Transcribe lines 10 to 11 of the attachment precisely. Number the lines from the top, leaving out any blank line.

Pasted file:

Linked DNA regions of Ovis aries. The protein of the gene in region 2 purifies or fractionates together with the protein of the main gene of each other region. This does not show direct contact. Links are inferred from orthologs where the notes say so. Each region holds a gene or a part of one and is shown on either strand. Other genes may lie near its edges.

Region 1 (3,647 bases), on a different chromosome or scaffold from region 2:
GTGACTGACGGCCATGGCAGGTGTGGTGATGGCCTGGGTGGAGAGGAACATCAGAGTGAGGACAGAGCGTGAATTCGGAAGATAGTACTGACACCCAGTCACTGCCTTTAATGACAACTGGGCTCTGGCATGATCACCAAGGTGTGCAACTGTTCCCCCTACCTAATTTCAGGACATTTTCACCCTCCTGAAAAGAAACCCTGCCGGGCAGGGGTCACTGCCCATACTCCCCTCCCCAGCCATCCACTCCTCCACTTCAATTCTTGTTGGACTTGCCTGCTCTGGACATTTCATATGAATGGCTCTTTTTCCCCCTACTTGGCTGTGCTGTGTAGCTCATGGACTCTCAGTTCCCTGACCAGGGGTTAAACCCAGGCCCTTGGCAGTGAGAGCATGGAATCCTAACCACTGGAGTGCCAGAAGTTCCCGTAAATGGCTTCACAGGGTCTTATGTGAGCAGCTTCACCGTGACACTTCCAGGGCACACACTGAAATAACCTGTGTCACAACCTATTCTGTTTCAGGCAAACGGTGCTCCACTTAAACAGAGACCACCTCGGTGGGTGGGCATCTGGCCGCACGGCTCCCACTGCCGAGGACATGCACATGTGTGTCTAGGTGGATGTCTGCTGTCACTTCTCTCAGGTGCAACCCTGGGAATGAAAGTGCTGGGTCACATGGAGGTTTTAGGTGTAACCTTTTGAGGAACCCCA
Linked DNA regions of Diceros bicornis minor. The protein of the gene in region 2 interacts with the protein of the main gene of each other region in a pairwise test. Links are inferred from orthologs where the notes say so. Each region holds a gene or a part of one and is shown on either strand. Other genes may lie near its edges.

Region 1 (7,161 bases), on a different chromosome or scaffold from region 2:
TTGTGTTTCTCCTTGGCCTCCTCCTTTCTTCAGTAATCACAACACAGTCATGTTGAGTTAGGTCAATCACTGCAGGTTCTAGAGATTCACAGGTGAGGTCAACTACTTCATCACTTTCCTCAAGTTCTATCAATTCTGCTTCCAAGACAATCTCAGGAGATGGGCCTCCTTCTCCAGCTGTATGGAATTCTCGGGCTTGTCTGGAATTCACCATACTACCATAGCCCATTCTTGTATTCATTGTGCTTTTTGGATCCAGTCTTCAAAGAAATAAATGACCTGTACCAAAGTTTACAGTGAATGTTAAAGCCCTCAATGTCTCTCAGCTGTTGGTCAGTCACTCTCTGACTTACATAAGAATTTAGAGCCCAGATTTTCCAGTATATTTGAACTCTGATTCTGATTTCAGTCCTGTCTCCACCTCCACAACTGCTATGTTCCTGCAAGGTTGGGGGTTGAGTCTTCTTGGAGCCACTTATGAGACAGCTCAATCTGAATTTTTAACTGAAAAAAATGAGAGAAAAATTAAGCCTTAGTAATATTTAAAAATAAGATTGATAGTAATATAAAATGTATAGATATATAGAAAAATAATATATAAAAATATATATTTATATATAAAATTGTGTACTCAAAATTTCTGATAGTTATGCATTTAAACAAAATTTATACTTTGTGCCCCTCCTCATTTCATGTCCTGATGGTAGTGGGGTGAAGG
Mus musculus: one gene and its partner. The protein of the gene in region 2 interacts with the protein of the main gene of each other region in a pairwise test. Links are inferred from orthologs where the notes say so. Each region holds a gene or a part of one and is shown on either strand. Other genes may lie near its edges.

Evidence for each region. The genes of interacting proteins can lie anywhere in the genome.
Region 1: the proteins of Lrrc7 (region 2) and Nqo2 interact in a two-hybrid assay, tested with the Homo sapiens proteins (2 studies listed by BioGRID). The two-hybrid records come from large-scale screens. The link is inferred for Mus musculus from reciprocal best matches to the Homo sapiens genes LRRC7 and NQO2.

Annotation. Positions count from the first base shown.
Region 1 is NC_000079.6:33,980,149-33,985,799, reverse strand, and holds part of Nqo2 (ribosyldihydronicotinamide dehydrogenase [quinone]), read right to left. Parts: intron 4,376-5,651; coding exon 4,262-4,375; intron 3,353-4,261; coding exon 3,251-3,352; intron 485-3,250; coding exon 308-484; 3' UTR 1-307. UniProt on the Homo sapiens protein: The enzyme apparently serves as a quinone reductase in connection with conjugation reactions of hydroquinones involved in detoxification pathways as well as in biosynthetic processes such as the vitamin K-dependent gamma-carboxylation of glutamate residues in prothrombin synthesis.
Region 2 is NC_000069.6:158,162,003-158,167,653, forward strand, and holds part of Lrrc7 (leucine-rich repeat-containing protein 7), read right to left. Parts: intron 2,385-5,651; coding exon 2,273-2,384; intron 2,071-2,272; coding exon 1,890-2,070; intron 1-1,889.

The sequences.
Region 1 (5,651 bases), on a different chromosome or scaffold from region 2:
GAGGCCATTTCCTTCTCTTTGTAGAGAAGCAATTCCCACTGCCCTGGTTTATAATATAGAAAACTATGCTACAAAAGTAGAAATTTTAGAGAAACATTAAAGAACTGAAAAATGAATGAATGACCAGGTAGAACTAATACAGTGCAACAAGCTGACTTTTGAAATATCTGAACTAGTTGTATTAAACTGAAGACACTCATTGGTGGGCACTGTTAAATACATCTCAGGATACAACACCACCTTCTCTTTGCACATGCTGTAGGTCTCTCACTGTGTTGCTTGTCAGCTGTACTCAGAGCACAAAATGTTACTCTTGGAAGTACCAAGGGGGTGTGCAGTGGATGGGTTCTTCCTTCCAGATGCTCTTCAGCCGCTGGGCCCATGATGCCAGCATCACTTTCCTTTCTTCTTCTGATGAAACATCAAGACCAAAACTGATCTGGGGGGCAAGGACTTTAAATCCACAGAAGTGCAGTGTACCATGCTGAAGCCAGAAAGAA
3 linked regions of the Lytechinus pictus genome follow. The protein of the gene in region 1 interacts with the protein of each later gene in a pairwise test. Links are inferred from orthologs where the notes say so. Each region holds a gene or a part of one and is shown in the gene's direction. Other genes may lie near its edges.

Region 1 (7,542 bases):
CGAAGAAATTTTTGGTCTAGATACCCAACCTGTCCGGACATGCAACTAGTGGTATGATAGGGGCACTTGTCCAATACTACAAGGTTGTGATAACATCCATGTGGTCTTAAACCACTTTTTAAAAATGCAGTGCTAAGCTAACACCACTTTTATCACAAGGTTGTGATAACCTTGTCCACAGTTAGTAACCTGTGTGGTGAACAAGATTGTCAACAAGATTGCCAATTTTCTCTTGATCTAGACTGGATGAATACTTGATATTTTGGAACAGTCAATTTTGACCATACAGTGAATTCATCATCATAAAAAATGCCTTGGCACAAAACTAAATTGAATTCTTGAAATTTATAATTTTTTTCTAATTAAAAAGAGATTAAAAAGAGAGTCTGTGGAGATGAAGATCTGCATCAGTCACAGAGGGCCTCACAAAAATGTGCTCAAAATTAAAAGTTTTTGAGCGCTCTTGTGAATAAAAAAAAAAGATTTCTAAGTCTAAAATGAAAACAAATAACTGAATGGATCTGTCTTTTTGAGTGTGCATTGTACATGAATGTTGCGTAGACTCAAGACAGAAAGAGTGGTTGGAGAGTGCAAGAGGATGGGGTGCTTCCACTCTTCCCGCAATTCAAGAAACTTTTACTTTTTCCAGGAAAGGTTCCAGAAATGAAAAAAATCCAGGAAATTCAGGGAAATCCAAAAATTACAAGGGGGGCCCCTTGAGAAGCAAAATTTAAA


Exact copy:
Annotation. Positions count from the first base shown.
Region 1 is NC_000079.6:33,980,149-33,985,799, reverse strand, and holds part of Nqo2 (ribosyldihydronicotinamide dehydrogenase [quinone]), read right to left. Parts: intron 4,376-5,651; coding exon 4,262-4,375; intron 3,353-4,261; coding exon 3,251-3,352; intron 485-3,250; coding exon 308-484; 3' UTR 1-307. UniProt on the Homo sapiens protein: The enzyme apparently serves as a quinone reductase in connection with conjugation reactions of hydroquinones involved in detoxification pathways as well as in biosynthetic processes such as the vitamin K-dependent gamma-carboxylation of glutamate residues in prothrombin synthesis.